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LAND’S END: Indigenous activists work with Edmond educators to end Land Run reenactments

Photo courtesy of Live Indigenous OK
Live Indigenous OK members teach elementary school children how the Land Run affected native Americans.
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EDMOND, Okla.—While many consider the Land Run of 1889 to be an indelible part of Oklahoma history, for numerous years Indigenous activists have been asking for the state to tell the whole story of the much mythologized land grab, the part that tends to leave out the Native Americans who were forced off the land against their will.

Believing that schools teaching inaccurate history “does a disservice to all students, and, by extension, society as a whole,” various parents of Edmond elementary school students, along with Live Indigenous OK, have been meeting with principals and other educators about the Land Run issue and have taken, according to Live Indigenous OK member Summer Wesley, a “few steps forward” on the matter.

“It can be harmful to Native students to see a celebration and a replaying of the genocide and marginalization of their people,” Wesley said. “This is something that our children live with everyday—they don’t need to see the people they’re supposed to respect, the people they’re supposed to learn from, their educators, not only celebrating this event but dismissing their humanity as well.”

Even though two-thirds of elementary schools in Edmond still have Land Run reenactment events, when parents and Live Indigenous OK met with the principal of Pioneer Elementary, once their concerns were voiced and made public, the school canceled any further activities.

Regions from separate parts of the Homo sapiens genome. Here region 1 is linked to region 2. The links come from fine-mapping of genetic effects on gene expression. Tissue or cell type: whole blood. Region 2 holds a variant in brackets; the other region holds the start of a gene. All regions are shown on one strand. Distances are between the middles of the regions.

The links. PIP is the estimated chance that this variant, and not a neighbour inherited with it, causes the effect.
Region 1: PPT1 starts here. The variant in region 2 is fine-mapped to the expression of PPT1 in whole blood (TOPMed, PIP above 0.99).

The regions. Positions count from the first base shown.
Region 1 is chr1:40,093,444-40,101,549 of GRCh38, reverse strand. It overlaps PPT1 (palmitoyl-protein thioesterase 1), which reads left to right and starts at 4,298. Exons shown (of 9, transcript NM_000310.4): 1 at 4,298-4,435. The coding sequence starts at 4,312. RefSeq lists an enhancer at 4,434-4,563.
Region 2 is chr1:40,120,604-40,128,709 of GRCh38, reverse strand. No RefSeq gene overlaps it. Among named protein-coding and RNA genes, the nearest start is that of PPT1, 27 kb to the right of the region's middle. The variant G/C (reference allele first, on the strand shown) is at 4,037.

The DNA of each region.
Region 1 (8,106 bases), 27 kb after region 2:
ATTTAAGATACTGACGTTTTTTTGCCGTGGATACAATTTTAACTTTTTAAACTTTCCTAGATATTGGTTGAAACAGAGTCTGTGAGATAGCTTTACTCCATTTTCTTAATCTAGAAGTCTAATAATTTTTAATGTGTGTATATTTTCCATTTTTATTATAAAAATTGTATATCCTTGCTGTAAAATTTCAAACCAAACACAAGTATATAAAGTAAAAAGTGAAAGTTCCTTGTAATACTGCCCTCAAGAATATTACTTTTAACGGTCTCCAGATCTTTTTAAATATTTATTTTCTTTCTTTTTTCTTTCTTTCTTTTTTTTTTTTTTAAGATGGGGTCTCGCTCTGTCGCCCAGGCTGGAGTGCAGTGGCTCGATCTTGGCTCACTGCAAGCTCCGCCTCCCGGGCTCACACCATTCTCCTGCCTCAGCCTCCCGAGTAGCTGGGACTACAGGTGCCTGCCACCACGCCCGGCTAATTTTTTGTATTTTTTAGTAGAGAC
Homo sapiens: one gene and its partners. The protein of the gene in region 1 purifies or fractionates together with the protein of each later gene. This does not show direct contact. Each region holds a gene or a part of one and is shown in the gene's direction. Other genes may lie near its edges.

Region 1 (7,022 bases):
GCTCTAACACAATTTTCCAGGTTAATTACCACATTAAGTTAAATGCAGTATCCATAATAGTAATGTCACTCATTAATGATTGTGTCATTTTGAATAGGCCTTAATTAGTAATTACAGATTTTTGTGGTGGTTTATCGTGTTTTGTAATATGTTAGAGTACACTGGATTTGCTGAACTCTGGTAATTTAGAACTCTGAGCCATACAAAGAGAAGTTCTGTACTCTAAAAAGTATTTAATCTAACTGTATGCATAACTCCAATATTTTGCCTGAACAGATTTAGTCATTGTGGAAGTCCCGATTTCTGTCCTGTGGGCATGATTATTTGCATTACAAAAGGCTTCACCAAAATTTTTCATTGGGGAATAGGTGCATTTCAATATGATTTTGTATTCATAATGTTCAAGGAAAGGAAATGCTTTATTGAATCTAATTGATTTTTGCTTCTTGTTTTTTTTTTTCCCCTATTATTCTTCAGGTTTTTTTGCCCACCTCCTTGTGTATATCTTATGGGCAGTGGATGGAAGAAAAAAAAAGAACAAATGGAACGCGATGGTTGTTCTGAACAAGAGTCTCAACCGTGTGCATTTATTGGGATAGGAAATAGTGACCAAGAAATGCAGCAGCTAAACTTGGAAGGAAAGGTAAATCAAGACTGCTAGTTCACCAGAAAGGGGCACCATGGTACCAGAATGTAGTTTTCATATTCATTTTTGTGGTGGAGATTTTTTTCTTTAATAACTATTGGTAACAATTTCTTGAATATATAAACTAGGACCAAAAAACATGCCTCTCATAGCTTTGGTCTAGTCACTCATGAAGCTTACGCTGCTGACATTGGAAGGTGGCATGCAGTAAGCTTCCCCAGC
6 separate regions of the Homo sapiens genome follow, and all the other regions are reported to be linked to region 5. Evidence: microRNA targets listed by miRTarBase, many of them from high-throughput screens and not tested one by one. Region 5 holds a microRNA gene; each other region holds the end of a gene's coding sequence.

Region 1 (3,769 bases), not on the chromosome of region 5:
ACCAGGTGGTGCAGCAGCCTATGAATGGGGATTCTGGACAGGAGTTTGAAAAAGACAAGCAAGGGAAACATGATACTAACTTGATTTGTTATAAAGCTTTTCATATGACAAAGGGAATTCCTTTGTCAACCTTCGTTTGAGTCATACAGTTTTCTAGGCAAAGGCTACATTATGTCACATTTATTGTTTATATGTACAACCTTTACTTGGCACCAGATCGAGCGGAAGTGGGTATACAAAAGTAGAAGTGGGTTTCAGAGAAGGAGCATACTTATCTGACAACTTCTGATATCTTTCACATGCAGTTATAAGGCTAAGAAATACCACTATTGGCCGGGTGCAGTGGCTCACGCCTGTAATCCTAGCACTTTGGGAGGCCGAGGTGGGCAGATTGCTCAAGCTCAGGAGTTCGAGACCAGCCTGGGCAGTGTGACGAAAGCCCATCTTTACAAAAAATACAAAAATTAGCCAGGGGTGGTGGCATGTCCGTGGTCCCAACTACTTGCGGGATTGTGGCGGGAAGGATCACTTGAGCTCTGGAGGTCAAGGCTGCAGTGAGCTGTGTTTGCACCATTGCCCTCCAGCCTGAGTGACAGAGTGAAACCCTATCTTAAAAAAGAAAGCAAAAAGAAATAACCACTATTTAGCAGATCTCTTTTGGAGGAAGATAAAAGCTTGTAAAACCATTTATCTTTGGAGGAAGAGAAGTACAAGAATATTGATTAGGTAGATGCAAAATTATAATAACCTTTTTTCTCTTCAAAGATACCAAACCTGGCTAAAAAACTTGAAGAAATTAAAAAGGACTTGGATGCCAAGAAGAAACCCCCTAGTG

While the district itself has yet to take a similar stand and make this policy, many more Edmond elementary schools, including Northern Hills, are independently coming around to the historical truth about these reenactments, also expressing a desire to “take steps towards formulating a new, more accurate curriculum, on this matter.”

“I do not know what the curriculum would look like that will replace this, so I’m hesitant to call it a victory just yet, but canceling the Land Run is progress,” Wesley said. “We’re not asking to eliminate learning about the Land Run or the formation of statehood; we’re asking for a complete history and accurate representation of Indigenous peoples.”

While dialog on this will continue, Wesley said that even though a few of the principals and administrators were “very enthusiastic” about the proposed changes—one principal reportedly said “quite forcefully” that “there’s no reason that anyone, at any school, should be having these anymore”—many others were still “quite hesitant” about giving up what has become a beloved Oklahoma tradition in many schools around the state.

“We try to hit home the point that there is no way to have a “respectful” reenactment,” Wesley said. “You cannot respectfully celebrate the marginalization of a people. It’s just not mutually exclusive. So we don’t know what that’s going to look like, but we have agreed to an ongoing dialog should they actually follow through with their stated intent to create a new curriculum as Oklahoma City schools have done and piloted for the past two years. We’re seeing baby steps happen.”

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Louis Fowler

Güicho. Gadfly. Chicano. Choctaw. Cristero. Freelancer. Leftist. Activist. Vilified. PKD....

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